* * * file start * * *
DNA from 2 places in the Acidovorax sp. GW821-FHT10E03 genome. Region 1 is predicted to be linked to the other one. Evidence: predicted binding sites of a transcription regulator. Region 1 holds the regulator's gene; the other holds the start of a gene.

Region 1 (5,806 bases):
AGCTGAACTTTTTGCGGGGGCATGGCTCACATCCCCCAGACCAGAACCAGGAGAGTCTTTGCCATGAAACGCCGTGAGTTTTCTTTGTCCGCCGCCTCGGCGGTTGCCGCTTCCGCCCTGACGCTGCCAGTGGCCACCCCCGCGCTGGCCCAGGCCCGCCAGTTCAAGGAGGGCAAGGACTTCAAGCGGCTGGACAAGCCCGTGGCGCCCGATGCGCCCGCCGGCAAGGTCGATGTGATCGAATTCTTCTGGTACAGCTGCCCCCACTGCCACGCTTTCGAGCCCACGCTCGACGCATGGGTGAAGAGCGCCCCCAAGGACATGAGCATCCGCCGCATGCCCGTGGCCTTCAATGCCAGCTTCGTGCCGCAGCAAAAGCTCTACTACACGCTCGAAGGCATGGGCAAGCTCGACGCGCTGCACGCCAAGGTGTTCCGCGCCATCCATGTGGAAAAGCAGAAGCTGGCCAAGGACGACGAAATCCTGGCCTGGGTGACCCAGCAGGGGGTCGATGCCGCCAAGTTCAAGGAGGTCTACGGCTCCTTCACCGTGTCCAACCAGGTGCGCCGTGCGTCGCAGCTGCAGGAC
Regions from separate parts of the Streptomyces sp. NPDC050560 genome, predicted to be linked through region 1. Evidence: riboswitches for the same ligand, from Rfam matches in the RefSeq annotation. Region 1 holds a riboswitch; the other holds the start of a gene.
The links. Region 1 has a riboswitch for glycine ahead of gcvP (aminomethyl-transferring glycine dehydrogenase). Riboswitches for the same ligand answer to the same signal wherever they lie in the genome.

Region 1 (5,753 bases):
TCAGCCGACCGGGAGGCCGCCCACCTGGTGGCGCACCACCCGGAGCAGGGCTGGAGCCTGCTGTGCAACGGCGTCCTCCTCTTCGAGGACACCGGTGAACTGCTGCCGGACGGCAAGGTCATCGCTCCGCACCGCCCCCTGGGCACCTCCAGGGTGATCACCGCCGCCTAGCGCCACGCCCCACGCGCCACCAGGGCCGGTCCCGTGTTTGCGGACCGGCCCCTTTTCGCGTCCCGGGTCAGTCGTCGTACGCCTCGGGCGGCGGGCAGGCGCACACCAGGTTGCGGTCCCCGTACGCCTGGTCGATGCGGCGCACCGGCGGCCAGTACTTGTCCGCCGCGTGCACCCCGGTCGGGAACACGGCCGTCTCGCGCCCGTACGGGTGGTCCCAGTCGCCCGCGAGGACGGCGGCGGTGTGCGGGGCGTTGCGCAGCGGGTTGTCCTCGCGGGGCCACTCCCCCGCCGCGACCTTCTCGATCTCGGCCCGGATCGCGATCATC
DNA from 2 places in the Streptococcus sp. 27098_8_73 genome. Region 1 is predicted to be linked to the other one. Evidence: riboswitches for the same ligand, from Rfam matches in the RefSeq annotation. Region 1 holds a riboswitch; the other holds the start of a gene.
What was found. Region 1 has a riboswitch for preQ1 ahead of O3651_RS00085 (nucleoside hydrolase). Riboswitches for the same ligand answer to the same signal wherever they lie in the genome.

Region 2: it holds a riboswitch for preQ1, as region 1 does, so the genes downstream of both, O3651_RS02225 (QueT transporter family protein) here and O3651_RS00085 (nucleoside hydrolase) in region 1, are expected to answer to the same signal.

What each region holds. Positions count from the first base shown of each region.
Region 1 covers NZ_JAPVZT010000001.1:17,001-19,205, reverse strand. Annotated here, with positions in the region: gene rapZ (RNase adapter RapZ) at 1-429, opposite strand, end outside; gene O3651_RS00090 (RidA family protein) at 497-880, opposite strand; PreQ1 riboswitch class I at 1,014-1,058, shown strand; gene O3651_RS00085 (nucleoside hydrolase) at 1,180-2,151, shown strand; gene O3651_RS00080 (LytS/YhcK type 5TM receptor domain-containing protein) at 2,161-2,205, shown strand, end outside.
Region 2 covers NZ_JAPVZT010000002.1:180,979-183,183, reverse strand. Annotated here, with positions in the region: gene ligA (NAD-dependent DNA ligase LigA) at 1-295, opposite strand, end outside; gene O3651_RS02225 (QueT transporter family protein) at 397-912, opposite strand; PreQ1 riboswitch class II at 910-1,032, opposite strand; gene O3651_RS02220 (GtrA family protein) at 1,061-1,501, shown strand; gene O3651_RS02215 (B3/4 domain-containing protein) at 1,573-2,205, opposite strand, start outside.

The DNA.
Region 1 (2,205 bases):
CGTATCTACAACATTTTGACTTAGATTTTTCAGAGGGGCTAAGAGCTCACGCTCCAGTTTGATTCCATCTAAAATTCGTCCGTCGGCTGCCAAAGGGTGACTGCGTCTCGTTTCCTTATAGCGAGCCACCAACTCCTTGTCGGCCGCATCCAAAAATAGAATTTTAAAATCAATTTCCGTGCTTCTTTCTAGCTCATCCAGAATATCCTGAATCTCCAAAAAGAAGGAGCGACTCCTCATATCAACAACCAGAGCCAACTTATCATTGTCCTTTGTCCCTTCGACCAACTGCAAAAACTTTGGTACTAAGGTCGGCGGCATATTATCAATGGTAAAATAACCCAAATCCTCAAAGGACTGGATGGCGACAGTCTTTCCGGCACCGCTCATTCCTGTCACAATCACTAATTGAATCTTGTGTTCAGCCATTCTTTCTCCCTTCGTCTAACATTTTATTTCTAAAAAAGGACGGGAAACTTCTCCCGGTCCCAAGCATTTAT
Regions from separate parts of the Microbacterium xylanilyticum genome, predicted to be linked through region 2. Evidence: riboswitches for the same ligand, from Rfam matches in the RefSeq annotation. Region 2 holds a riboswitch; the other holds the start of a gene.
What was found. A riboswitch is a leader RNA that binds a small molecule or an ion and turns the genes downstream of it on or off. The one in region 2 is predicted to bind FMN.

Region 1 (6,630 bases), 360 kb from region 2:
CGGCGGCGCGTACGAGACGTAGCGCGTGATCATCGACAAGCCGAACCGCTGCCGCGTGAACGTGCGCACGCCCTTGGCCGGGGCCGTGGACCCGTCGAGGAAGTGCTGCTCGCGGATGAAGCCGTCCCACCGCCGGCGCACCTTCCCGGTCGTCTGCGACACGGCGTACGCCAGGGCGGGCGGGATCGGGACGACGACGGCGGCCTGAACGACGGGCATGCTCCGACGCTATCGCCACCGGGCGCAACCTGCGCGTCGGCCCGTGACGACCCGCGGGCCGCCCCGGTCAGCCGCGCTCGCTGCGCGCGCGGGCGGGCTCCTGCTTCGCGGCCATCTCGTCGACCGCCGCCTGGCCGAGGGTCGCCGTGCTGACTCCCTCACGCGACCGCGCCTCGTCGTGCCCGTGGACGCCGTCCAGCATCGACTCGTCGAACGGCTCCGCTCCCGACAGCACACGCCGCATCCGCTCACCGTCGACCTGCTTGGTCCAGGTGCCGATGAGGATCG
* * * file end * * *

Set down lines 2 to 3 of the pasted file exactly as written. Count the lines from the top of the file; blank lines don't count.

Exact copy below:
Region 1 (5,806 bases):
AGCTGAACTTTTTGCGGGGGCATGGCTCACATCCCCCAGACCAGAACCAGGAGAGTCTTTGCCATGAAACGCCGTGAGTTTTCTTTGTCCGCCGCCTCGGCGGTTGCCGCTTCCGCCCTGACGCTGCCAGTGGCCACCCCCGCGCTGGCCCAGGCCCGCCAGTTCAAGGAGGGCAAGGACTTCAAGCGGCTGGACAAGCCCGTGGCGCCCGATGCGCCCGCCGGCAAGGTCGATGTGATCGAATTCTTCTGGTACAGCTGCCCCCACTGCCACGCTTTCGAGCCCACGCTCGACGCATGGGTGAAGAGCGCCCCCAAGGACATGAGCATCCGCCGCATGCCCGTGGCCTTCAATGCCAGCTTCGTGCCGCAGCAAAAGCTCTACTACACGCTCGAAGGCATGGGCAAGCTCGACGCGCTGCACGCCAAGGTGTTCCGCGCCATCCATGTGGAAAAGCAGAAGCTGGCCAAGGACGACGAAATCCTGGCCTGGGTGACCCAGCAGGGGGTCGATGCCGCCAAGTTCAAGGAGGTCTACGGCTCCTTCACCGTGTCCAACCAGGTGCGCCGTGCGTCGCAGCTGCAGGAC